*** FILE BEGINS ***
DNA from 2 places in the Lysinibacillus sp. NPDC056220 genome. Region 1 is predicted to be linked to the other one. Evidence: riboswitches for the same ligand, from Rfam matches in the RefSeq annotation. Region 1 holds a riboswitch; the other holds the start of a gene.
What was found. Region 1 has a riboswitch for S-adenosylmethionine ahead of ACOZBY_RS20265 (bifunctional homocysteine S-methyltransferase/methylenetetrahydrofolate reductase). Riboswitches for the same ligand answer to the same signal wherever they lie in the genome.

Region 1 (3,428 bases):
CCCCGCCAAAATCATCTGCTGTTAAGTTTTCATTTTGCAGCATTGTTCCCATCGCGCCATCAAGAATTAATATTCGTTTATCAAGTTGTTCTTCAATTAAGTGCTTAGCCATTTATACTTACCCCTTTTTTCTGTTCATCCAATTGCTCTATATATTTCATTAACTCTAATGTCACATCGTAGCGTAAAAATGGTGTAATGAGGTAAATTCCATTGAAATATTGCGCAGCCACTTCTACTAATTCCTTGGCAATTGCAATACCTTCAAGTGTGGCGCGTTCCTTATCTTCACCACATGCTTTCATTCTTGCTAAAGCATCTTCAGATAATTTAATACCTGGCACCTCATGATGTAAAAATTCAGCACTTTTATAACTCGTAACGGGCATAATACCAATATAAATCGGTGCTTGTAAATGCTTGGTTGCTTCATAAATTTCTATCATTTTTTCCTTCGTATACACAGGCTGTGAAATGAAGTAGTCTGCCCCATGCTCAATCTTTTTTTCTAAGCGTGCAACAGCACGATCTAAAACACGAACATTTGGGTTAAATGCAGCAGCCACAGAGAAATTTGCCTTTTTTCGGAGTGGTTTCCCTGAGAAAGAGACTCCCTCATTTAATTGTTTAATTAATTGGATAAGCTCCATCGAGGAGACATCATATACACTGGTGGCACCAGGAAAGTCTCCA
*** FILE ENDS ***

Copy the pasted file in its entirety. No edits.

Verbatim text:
DNA from 2 places in the Lysinibacillus sp. NPDC056220 genome. Region 1 is predicted to be linked to the other one. Evidence: riboswitches for the same ligand, from Rfam matches in the RefSeq annotation. Region 1 holds a riboswitch; the other holds the start of a gene.
What was found. Region 1 has a riboswitch for S-adenosylmethionine ahead of ACOZBY_RS20265 (bifunctional homocysteine S-methyltransferase/methylenetetrahydrofolate reductase). Riboswitches for the same ligand answer to the same signal wherever they lie in the genome.

Region 1 (3,428 bases):
CCCCGCCAAAATCATCTGCTGTTAAGTTTTCATTTTGCAGCATTGTTCCCATCGCGCCATCAAGAATTAATATTCGTTTATCAAGTTGTTCTTCAATTAAGTGCTTAGCCATTTATACTTACCCCTTTTTTCTGTTCATCCAATTGCTCTATATATTTCATTAACTCTAATGTCACATCGTAGCGTAAAAATGGTGTAATGAGGTAAATTCCATTGAAATATTGCGCAGCCACTTCTACTAATTCCTTGGCAATTGCAATACCTTCAAGTGTGGCGCGTTCCTTATCTTCACCACATGCTTTCATTCTTGCTAAAGCATCTTCAGATAATTTAATACCTGGCACCTCATGATGTAAAAATTCAGCACTTTTATAACTCGTAACGGGCATAATACCAATATAAATCGGTGCTTGTAAATGCTTGGTTGCTTCATAAATTTCTATCATTTTTTCCTTCGTATACACAGGCTGTGAAATGAAGTAGTCTGCCCCATGCTCAATCTTTTTTTCTAAGCGTGCAACAGCACGATCTAAAACACGAACATTTGGGTTAAATGCAGCAGCCACAGAGAAATTTGCCTTTTTTCGGAGTGGTTTCCCTGAGAAAGAGACTCCCTCATTTAATTGTTTAATTAATTGGATAAGCTCCATCGAGGAGACATCATATACACTGGTGGCACCAGGAAAGTCTCCA